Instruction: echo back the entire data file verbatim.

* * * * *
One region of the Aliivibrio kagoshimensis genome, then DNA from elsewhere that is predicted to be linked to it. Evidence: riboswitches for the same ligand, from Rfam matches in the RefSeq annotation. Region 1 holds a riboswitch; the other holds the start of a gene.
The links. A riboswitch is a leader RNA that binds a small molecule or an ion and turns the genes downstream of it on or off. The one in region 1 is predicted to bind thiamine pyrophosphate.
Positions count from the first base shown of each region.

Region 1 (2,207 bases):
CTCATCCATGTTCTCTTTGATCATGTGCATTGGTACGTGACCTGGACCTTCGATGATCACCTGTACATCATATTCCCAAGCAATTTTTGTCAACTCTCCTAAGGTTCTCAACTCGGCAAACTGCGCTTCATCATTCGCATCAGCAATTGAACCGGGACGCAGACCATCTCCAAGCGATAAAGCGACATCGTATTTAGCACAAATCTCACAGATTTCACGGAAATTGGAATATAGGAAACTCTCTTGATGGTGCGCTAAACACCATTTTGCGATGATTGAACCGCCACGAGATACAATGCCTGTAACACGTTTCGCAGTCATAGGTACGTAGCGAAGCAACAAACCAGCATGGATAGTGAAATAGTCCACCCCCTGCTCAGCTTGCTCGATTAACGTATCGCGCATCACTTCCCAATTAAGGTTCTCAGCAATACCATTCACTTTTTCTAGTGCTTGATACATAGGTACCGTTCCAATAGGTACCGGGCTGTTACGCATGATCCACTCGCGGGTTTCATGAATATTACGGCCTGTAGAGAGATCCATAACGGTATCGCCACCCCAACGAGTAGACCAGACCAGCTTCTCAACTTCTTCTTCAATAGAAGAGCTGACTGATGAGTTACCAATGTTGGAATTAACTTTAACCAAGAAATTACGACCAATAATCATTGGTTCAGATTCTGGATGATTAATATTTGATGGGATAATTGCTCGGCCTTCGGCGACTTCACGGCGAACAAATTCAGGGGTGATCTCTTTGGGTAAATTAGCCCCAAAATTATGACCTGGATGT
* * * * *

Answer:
One region of the Aliivibrio kagoshimensis genome, then DNA from elsewhere that is predicted to be linked to it. Evidence: riboswitches for the same ligand, from Rfam matches in the RefSeq annotation. Region 1 holds a riboswitch; the other holds the start of a gene.
The links. A riboswitch is a leader RNA that binds a small molecule or an ion and turns the genes downstream of it on or off. The one in region 1 is predicted to bind thiamine pyrophosphate.
Positions count from the first base shown of each region.

Region 1 (2,207 bases):
CTCATCCATGTTCTCTTTGATCATGTGCATTGGTACGTGACCTGGACCTTCGATGATCACCTGTACATCATATTCCCAAGCAATTTTTGTCAACTCTCCTAAGGTTCTCAACTCGGCAAACTGCGCTTCATCATTCGCATCAGCAATTGAACCGGGACGCAGACCATCTCCAAGCGATAAAGCGACATCGTATTTAGCACAAATCTCACAGATTTCACGGAAATTGGAATATAGGAAACTCTCTTGATGGTGCGCTAAACACCATTTTGCGATGATTGAACCGCCACGAGATACAATGCCTGTAACACGTTTCGCAGTCATAGGTACGTAGCGAAGCAACAAACCAGCATGGATAGTGAAATAGTCCACCCCCTGCTCAGCTTGCTCGATTAACGTATCGCGCATCACTTCCCAATTAAGGTTCTCAGCAATACCATTCACTTTTTCTAGTGCTTGATACATAGGTACCGTTCCAATAGGTACCGGGCTGTTACGCATGATCCACTCGCGGGTTTCATGAATATTACGGCCTGTAGAGAGATCCATAACGGTATCGCCACCCCAACGAGTAGACCAGACCAGCTTCTCAACTTCTTCTTCAATAGAAGAGCTGACTGATGAGTTACCAATGTTGGAATTAACTTTAACCAAGAAATTACGACCAATAATCATTGGTTCAGATTCTGGATGATTAATATTTGATGGGATAATTGCTCGGCCTTCGGCGACTTCACGGCGAACAAATTCAGGGGTGATCTCTTTGGGTAAATTAGCCCCAAAATTATGACCTGGATGT